Its been the preeminent attack helicopter for the last 30-plus years but is it still the top dog?
Built to fight the Soviet Union and the hordes of Soviets tanks on the plains of eastern Europe which up until a year ago seemed like an outdated idea but with Ukraine it’s very much back in focus.
The Apache was first introduced in 1986, 37 years ago and saw its first major combat in Operation Just Cause, the invasion of Panama in 1989, clocking up 240 combat hours mostly at night using its advanced FLIR night vision and the Hellfire air-to-ground anti-armour missiles.
General Carl Stiner, the operation commander, said that “You could fire that Hellfire missile through a window from 6.5km at night” which made it the first attack helicopter able to go beyond the front line of it own troops.
But time and tide wait for no man and over those 37 years many advances have been made, so how has the Apache faired, and is it still the most effective attack helicopter in the world?
The story of the Apache goes back to 1972 when the Lockheed AH-56 Cheyenne was cancelled by the Army. I did a video about that a while back if you want to find out more later, there’s a link in the corner to take you there.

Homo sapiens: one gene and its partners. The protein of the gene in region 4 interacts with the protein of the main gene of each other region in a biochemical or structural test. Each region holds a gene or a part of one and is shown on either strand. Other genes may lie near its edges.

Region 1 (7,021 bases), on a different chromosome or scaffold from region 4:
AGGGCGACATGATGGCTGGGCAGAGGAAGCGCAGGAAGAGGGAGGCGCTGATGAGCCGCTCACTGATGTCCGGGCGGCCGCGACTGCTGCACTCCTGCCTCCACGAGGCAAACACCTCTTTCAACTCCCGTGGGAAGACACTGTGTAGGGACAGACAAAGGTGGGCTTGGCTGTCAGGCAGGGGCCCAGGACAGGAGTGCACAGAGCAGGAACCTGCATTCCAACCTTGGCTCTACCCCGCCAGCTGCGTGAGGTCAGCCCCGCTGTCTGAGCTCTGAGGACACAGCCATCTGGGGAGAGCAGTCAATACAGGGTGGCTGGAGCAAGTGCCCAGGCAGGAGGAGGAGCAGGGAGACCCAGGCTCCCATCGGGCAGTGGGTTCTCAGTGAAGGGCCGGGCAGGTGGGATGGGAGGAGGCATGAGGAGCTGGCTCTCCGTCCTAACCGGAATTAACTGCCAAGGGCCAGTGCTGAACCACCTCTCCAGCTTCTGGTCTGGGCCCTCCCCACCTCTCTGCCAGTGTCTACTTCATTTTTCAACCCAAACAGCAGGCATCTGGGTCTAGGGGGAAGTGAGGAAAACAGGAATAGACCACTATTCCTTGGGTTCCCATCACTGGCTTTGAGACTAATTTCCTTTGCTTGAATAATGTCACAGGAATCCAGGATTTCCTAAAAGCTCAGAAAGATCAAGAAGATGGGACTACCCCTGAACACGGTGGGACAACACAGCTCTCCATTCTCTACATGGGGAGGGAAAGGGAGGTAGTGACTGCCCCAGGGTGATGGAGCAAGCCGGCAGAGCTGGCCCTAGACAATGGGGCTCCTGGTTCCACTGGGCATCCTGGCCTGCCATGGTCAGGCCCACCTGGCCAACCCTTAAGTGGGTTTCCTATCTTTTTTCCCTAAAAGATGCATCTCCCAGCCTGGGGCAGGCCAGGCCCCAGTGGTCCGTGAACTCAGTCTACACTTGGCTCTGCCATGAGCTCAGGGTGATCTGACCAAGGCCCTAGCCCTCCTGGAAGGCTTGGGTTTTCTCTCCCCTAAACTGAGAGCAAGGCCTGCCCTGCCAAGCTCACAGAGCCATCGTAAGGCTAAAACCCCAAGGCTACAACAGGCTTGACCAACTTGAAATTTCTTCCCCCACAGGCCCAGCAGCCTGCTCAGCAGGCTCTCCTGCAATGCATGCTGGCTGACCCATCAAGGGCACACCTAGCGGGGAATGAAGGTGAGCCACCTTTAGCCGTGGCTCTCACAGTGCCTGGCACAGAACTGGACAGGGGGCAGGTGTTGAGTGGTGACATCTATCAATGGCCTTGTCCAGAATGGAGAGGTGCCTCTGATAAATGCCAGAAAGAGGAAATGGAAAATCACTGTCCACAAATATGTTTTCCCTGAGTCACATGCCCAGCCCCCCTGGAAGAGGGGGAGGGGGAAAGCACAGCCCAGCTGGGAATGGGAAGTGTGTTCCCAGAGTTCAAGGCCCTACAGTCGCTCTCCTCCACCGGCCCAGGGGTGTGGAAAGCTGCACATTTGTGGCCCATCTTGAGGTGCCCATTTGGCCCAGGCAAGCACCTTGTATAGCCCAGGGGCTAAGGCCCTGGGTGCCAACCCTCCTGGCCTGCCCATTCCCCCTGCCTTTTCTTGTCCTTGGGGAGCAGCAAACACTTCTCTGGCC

The AH-56 Cheyenne was the first truly dedicated attack helicopter designed from the ground up with many advanced features that would later be seen in the Apache, rather than being a modified version of an existing design like the Bell cobra which was a development of the Bell UH-1 Iroquois or huey.
Back in 1948 the U.S came up with the Key West Agreement which set out the division of air assets between the Army, Navy, and the newly created Air Force which still forms the basis and use of these right up to today’s U.S. military. This forbids the army from having fixed-wing aircraft and limited them to helicopters.
However, in 1971 with the development of the AH-56 Cheyenne behind schedule there were tensions between the Army and the Airforce with the airforce seeing the AH-56 Cheyenne as duplicating part of their job for close air support. It was capable of doing the job of a fixed wing attack aircraft but with the advantages of a helicopter and the Advanced Aerial Fire Support System.
However, the air force was determined to kill the project and applied maximum political pressure to do so. This would allow them to go on to develop the A10 Thunderbolt “Warthog” and the Sea Harrier for the Marines. Other issues such as the rate of development of digital systems also went against the Cheyenne which was mostly an analogue aircraft and was already outdated by the time of its cancellation in 1971.
Even though the army had lost the AH-56 Cheyenne, they were still determined to have their own advanced attack helicopter and in august 1972 announced the Advanced Attack Helicopter program to replace the Bell AH-1 Cobra. This would have greater range, firepower and manoeuvrability to fly very low and use the terrain, hills and valleys or nap of the earth flying to hide from enemy radar.